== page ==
Failure to investigate abuse affects youth for a lifetime

Nyameyke Reynolds, a Youth Advocate at You Gotta Believe, helped run a panel at the Gay, Lesbian, Bisexual and Transgender Community Center where current and former foster youth spoke about their experiences in care. 

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The Administration for Children’s Services (ACS) in New York invests millions of dollars to help youth currently in and transitioning out of foster care access resources that will allow them to have healthy lives. However, a Department of Investigation report by the city showed that they are not addressing issues of abuse within the city’s foster care system.

The 2018 report revealed that ACS chose not to acknowledge large numbers of maltreatment of foster youth among the private providers it contracts with. From 2016 to 2017, the percentage of providers who failed to meet the federal maltreatment of care standard rose from 41 percent to 86 percent.

For youth aging out of the system in particular, the effects of abuse not being adequately addressed could have a strong negative influence.

“I was abused when I was young and I wound up being in two domestic violence relationships that were very horrible and stunting to my growth as a person,” said Nyameyke Reynolds, a 26-year-old former foster child originally from Brooklyn. “I equated abuse with love because it was just something that was happening to me.”

Aged-out foster youth often also struggle with homelessness, mental health issues, substance abuse and a higher potential for incarceration, according to a report by the Columbia Law School.

The transition into regular, everyday life once they are released from the foster care system becomes particularly difficult if a former foster youth has suffered abuse. Even though resources like mental help services are available to help them, they may choose not to access them because of the potential repercussions of dealing with their past.

“Therapy requires opening up wounds and trauma and if you’re not in a safe place, you’re not going to want to do that because you leave 45 minutes of therapy with somebody and then you go out into the world and you’re going to have another week to deal with all of the stuff that just came up alone,” said Mary Keane, a foster parent and the Executive Director of You Gotta Believe, a Brooklyn-based organization that helps find permanent families for youth in foster care. “It can’t help them because they’re not in a safe place to get help.”

There are, however, foster youth who want to move on from a chapter of their life that they view negatively.

“I think a lot of kids who have aged out are very eager to get out of the system,” said Gina Miranda Samuels, an Associate Professor in the School of Social Service Administration at the University of Chicago. “Many of them are feeling kind of itchy to get outside of a system that sometimes they understand to be as much of a source of their problems as it has been a source of solution.”

The investigation revealed that the largest numbers of abuse complaints that ACS did not address among the providers were those involving lacerations, bruises and welts, followed by sexual abuse and excessive corporal punishment. It took a total of two years for ACS to apply consequences on other providers with low scores, according to the report. The Department of Investigation proposed that ACS consider terminating contracts with the providers who failed to keep foster youth safe.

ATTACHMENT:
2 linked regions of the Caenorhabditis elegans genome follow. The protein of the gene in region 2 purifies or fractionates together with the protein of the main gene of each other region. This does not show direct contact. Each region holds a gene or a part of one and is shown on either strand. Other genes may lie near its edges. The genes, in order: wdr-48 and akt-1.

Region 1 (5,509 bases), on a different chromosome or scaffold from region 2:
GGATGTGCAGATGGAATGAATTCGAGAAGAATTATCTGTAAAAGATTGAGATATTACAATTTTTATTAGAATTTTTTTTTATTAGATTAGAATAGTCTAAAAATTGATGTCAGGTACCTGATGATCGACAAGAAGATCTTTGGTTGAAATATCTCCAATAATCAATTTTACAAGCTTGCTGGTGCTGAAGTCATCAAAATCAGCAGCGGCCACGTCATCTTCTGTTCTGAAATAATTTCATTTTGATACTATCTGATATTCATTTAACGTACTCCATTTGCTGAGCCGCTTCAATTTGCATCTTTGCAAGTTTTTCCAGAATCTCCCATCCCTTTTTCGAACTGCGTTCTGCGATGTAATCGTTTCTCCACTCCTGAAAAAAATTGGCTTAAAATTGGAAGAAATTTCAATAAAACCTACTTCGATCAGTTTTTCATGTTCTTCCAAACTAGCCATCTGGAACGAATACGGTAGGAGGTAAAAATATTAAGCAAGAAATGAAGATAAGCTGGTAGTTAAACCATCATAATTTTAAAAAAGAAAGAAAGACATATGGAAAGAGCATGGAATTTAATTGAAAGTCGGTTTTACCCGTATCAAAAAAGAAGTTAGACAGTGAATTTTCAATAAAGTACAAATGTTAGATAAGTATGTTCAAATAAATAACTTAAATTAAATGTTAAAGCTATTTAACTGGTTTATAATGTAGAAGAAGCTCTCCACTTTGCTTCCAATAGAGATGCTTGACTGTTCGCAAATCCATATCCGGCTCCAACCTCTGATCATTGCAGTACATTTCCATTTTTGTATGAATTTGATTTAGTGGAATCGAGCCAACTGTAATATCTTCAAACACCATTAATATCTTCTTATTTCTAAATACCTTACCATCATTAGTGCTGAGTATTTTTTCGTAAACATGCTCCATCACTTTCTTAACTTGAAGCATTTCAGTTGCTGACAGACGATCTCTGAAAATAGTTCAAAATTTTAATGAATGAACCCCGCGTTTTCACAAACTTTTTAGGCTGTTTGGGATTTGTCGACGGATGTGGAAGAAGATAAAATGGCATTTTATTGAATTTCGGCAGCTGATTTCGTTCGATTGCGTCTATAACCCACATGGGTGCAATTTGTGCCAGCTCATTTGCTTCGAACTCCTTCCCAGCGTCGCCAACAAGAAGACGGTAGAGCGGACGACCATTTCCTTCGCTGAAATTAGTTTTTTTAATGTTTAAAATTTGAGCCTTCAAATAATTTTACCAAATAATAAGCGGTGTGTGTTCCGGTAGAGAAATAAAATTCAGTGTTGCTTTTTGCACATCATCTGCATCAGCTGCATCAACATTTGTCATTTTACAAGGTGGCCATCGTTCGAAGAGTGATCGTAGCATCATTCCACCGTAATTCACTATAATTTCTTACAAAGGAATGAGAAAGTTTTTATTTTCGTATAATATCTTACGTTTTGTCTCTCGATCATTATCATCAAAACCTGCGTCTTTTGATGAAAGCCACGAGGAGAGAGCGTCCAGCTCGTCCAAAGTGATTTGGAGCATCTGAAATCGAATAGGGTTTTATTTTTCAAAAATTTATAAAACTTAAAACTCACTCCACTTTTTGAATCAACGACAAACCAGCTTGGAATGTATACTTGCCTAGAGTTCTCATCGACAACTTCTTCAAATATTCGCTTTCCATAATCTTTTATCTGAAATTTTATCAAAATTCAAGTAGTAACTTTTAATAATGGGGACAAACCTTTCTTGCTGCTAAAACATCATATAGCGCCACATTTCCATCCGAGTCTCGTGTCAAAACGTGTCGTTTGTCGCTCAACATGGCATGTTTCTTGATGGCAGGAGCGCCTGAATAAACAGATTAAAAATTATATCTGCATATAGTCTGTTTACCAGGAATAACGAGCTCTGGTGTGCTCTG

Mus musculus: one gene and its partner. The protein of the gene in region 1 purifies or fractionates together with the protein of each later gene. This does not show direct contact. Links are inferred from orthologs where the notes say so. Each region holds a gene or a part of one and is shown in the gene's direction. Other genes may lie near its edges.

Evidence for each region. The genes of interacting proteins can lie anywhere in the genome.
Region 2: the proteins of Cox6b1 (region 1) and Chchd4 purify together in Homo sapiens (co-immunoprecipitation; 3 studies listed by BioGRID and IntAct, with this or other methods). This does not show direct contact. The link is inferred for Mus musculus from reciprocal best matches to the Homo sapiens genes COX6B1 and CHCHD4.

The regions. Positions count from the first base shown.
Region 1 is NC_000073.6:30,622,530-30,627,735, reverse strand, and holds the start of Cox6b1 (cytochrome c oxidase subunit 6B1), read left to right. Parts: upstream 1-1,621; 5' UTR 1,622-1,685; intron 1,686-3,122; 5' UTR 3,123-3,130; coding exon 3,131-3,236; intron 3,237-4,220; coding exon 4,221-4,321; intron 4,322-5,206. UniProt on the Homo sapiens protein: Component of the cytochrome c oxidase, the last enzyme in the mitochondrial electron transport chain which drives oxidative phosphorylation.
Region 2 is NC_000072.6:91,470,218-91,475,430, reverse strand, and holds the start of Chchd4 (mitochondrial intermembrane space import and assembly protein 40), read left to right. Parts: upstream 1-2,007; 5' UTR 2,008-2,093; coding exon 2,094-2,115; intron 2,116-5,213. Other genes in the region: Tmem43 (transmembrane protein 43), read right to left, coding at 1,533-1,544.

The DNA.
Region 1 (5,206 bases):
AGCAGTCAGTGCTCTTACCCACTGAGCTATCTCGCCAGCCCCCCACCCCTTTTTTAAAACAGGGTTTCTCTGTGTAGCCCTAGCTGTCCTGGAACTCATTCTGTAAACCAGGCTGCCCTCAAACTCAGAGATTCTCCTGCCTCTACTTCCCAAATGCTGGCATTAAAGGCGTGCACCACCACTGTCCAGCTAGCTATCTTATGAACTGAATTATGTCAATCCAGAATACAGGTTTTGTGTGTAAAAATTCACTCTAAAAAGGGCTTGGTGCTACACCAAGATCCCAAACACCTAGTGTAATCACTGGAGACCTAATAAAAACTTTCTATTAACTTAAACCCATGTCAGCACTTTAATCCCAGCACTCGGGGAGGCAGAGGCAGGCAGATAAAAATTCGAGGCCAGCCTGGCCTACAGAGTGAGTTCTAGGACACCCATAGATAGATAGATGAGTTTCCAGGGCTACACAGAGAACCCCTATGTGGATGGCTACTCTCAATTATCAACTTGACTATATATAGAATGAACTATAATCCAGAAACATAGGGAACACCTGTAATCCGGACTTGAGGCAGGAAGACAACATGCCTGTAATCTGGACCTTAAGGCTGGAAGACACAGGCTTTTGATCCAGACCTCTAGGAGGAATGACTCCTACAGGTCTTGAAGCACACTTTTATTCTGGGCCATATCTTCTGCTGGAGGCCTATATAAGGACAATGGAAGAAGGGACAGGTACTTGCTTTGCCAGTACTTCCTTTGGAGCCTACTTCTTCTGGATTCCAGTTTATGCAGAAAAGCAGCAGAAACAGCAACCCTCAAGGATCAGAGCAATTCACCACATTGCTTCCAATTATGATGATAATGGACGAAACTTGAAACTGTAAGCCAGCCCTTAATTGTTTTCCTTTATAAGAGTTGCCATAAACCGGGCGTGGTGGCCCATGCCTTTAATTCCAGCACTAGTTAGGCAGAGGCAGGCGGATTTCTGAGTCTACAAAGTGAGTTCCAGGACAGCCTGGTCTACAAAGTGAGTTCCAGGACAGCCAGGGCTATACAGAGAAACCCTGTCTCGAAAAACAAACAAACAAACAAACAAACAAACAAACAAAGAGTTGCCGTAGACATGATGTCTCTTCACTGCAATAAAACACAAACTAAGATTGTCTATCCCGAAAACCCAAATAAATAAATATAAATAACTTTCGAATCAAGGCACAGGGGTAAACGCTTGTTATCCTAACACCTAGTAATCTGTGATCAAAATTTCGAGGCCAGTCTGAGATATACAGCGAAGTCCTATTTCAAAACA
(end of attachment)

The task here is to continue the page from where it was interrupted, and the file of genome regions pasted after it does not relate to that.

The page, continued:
“When children are abused by those charged with caring for them, it’s a tremendous breach of trust,” wrote Jill Benson, the Senior Director at The Jewish Board of Family and Children’s Services, in an email. “They are often told that the acts of abuse and violations to their minds and bodies are for their own good or because they are loved, which creates great emotional conflict for the youth.”

Once a child who is in foster care goes to the hospital for issues like broken bones or malnourishment, the hospital will call ACS and they will go to take the child out of that home, according to Jeff Korek, a foster care abuse attorney from Brooklyn.
You need a crystal ball to figure out who’s going to be abused and who’s not. A lot of it unfortunately shows itself when it’s too late.
Jeff Korek, Attorney
Some people believe that exit interviews would be a crucial element in determining whether or not a youth had been abused when they aged out of foster care.

“The individual agencies in New York City are supposed to do exit interviews with youth leaving foster care, but the question is how many get an exit interview?,” said Kathryn Conroy, the Executive Director of the Kenworthy-Swift Foundation. “That’s where you would pick up if a youth had been abused or not.”

According to ACS data from 2017, the neighborhoods where abuse and neglect allegations were highest for foster youth were Coney Island, Bedford-Stuyvesant and Sunset Park.

“You need a crystal ball to figure out who’s going to be abused and who’s not,” said Korek. “I think the background checks and the limited checks that they do can only go so far and a lot of it unfortunately shows itself when it’s too late.”

This article was originally published in NYCity News Service.